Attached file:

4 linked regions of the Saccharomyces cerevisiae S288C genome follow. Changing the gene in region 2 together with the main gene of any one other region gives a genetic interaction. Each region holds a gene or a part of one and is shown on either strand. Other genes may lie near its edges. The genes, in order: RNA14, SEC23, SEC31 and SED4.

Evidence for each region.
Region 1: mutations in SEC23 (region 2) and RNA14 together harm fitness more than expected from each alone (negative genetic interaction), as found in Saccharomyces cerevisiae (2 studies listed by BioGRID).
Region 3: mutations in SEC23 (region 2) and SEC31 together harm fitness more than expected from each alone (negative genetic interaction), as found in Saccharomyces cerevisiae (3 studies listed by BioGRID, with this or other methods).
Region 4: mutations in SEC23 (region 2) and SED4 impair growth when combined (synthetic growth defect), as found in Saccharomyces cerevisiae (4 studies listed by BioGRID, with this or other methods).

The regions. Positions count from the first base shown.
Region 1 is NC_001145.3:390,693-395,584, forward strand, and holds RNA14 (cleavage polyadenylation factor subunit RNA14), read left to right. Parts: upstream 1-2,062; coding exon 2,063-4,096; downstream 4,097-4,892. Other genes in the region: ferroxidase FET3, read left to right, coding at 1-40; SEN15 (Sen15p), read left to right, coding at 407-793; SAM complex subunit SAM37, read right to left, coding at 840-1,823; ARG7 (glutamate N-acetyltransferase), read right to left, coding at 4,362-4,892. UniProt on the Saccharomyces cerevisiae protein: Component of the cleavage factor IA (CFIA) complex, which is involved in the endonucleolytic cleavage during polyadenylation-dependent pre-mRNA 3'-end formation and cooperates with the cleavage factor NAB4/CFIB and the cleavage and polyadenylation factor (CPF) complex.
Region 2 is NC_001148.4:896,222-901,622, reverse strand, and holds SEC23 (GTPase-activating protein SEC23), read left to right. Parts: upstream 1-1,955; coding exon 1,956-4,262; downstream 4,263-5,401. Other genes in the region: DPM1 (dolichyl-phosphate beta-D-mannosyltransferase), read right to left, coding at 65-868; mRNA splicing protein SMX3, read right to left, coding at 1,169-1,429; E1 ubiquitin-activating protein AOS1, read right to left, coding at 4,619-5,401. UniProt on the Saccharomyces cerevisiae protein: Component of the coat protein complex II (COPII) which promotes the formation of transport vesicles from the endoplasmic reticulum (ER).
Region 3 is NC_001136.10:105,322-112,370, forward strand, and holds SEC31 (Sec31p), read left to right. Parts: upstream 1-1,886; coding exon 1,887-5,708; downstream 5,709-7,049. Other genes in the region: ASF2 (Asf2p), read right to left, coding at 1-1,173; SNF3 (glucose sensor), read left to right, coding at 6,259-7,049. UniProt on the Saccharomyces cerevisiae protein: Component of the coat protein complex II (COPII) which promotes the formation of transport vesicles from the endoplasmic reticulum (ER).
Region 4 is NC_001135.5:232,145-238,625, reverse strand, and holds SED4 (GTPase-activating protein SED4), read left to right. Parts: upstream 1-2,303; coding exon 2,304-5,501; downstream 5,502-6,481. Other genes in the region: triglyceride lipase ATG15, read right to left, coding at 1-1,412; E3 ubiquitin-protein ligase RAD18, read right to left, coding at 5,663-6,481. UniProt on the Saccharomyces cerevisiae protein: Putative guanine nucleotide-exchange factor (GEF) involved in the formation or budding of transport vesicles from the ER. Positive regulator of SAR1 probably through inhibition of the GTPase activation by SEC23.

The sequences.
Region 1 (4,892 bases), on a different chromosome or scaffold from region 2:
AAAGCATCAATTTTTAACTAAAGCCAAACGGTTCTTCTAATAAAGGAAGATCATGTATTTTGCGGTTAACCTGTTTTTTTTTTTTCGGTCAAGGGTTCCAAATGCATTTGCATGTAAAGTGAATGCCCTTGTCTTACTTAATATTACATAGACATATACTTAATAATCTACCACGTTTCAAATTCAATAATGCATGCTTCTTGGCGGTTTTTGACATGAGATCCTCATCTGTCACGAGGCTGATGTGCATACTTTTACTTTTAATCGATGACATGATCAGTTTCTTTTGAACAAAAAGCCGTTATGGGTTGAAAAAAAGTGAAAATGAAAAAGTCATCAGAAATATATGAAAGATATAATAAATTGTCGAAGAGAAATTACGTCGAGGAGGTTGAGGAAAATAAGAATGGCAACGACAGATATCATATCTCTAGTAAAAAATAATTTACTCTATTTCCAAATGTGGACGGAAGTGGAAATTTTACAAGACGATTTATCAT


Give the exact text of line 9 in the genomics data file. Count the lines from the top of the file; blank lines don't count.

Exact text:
Region 3 is NC_001136.10:105,322-112,370, forward strand, and holds SEC31 (Sec31p), read left to right. Parts: upstream 1-1,886; coding exon 1,887-5,708; downstream 5,709-7,049. Other genes in the region: ASF2 (Asf2p), read right to left, coding at 1-1,173; SNF3 (glucose sensor), read left to right, coding at 6,259-7,049. UniProt on the Saccharomyces cerevisiae protein: Component of the coat protein complex II (COPII) which promotes the formation of transport vesicles from the endoplasmic reticulum (ER).